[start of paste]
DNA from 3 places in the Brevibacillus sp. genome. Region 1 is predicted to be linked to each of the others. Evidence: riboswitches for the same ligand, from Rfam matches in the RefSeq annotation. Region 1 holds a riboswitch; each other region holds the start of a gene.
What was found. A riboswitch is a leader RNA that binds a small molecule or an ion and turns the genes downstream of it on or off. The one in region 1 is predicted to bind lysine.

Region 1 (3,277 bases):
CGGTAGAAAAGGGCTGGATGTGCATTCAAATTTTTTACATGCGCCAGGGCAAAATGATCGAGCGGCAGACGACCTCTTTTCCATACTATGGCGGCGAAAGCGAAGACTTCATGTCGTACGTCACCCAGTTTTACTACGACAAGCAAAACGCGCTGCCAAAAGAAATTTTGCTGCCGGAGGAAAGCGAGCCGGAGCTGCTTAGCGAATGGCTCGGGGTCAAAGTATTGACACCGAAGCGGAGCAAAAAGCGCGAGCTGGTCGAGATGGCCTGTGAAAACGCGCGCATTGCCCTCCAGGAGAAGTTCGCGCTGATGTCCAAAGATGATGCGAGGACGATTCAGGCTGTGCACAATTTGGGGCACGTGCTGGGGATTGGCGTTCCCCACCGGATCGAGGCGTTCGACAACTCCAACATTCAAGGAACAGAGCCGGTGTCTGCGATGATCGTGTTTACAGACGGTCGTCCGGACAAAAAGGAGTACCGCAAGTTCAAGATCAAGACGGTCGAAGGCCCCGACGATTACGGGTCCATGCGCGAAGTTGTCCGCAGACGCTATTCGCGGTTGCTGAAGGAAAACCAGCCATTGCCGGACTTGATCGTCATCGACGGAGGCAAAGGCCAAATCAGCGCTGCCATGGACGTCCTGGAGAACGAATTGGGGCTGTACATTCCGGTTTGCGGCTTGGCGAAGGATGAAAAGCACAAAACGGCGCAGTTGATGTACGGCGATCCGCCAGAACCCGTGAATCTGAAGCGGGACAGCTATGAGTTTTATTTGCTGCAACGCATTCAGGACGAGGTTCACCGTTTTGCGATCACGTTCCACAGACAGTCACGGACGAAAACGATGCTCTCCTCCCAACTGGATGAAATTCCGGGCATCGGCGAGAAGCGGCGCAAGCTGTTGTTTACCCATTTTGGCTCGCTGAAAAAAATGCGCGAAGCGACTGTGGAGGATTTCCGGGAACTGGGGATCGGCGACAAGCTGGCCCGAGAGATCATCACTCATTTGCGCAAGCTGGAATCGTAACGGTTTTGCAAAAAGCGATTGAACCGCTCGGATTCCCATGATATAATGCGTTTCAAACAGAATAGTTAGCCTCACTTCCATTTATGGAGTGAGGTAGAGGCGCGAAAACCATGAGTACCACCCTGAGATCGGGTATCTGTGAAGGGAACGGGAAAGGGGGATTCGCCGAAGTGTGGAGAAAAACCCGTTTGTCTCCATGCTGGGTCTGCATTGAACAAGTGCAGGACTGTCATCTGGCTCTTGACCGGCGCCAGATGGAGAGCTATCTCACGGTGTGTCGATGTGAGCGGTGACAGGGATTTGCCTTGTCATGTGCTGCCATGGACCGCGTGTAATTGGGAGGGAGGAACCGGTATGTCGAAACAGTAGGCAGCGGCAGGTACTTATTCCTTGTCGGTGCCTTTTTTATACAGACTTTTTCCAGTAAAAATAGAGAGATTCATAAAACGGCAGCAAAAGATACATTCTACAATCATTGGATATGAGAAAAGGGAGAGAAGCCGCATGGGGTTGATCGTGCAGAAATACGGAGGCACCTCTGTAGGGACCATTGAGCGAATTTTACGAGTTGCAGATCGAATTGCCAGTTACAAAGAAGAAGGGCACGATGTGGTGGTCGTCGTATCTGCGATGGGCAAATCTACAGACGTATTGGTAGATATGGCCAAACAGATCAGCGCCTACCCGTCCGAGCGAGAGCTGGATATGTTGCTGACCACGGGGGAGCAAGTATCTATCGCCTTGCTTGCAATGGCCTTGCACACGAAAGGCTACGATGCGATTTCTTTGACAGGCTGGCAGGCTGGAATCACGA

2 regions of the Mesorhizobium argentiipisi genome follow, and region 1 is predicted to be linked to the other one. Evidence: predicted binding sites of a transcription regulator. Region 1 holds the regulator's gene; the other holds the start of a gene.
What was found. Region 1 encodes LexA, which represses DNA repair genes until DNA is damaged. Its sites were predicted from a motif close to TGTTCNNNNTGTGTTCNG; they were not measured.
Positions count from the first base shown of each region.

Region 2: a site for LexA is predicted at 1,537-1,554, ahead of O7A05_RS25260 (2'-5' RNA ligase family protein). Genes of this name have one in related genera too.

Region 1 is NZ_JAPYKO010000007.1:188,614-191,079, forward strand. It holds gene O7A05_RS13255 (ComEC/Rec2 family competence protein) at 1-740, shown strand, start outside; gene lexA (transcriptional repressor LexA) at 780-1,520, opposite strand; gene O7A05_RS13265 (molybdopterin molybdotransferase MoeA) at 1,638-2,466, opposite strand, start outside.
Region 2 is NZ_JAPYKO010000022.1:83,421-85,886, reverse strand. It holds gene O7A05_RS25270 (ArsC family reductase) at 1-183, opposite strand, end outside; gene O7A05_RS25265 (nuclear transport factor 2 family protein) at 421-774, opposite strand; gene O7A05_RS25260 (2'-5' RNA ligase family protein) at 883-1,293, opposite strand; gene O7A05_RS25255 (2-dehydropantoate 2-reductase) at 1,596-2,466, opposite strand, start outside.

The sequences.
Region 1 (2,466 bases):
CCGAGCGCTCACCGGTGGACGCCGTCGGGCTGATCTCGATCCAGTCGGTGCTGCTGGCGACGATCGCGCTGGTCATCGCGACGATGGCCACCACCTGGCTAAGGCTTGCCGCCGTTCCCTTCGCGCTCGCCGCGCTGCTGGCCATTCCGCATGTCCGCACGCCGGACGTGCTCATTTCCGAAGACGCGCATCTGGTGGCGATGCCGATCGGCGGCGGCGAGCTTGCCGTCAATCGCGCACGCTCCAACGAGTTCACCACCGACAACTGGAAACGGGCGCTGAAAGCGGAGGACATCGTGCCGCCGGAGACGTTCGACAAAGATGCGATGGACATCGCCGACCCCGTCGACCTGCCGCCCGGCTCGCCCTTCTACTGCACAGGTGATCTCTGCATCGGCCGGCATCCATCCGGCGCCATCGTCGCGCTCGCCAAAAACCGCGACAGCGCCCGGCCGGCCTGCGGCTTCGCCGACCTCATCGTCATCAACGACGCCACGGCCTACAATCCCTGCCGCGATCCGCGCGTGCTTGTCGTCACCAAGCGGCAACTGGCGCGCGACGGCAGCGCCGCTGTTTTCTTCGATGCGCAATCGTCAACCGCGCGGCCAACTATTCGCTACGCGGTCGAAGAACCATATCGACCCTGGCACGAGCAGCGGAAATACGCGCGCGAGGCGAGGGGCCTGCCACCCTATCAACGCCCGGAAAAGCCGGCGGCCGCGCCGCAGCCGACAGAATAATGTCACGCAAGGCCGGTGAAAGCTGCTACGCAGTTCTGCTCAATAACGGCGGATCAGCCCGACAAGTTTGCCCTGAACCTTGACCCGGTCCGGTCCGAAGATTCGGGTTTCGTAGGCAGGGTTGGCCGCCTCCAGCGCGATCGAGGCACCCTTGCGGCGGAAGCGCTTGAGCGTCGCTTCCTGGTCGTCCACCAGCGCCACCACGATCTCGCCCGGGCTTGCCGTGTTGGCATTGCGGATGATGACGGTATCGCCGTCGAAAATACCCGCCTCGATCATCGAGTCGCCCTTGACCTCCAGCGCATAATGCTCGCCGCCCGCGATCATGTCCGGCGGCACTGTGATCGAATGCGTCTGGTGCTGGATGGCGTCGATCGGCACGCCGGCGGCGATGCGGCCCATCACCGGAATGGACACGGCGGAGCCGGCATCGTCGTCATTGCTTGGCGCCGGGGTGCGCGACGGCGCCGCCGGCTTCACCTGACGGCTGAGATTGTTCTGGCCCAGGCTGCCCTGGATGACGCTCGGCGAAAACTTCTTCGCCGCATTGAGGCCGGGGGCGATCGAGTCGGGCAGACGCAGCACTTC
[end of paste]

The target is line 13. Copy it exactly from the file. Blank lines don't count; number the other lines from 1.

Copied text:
CCGAGCGCTCACCGGTGGACGCCGTCGGGCTGATCTCGATCCAGTCGGTGCTGCTGGCGACGATCGCGCTGGTCATCGCGACGATGGCCACCACCTGGCTAAGGCTTGCCGCCGTTCCCTTCGCGCTCGCCGCGCTGCTGGCCATTCCGCATGTCCGCACGCCGGACGTGCTCATTTCCGAAGACGCGCATCTGGTGGCGATGCCGATCGGCGGCGGCGAGCTTGCCGTCAATCGCGCACGCTCCAACGAGTTCACCACCGACAACTGGAAACGGGCGCTGAAAGCGGAGGACATCGTGCCGCCGGAGACGTTCGACAAAGATGCGATGGACATCGCCGACCCCGTCGACCTGCCGCCCGGCTCGCCCTTCTACTGCACAGGTGATCTCTGCATCGGCCGGCATCCATCCGGCGCCATCGTCGCGCTCGCCAAAAACCGCGACAGCGCCCGGCCGGCCTGCGGCTTCGCCGACCTCATCGTCATCAACGACGCCACGGCCTACAATCCCTGCCGCGATCCGCGCGTGCTTGTCGTCACCAAGCGGCAACTGGCGCGCGACGGCAGCGCCGCTGTTTTCTTCGATGCGCAATCGTCAACCGCGCGGCCAACTATTCGCTACGCGGTCGAAGAACCATATCGACCCTGGCACGAGCAGCGGAAATACGCGCGCGAGGCGAGGGGCCTGCCACCCTATCAACGCCCGGAAAAGCCGGCGGCCGCGCCGCAGCCGACAGAATAATGTCACGCAAGGCCGGTGAAAGCTGCTACGCAGTTCTGCTCAATAACGGCGGATCAGCCCGACAAGTTTGCCCTGAACCTTGACCCGGTCCGGTCCGAAGATTCGGGTTTCGTAGGCAGGGTTGGCCGCCTCCAGCGCGATCGAGGCACCCTTGCGGCGGAAGCGCTTGAGCGTCGCTTCCTGGTCGTCCACCAGCGCCACCACGATCTCGCCCGGGCTTGCCGTGTTGGCATTGCGGATGATGACGGTATCGCCGTCGAAAATACCCGCCTCGATCATCGAGTCGCCCTTGACCTCCAGCGCATAATGCTCGCCGCCCGCGATCATGTCCGGCGGCACTGTGATCGAATGCGTCTGGTGCTGGATGGCGTCGATCGGCACGCCGGCGGCGATGCGGCCCATCACCGGAATGGACACGGCGGAGCCGGCATCGTCGTCATTGCTTGGCGCCGGGGTGCGCGACGGCGCCGCCGGCTTCACCTGACGGCTGAGATTGTTCTGGCCCAGGCTGCCCTGGATGACGCTCGGCGAAAACTTCTTCGCCGCATTGAGGCCGGGGGCGATCGAGTCGGGCAGACGCAGCACTTC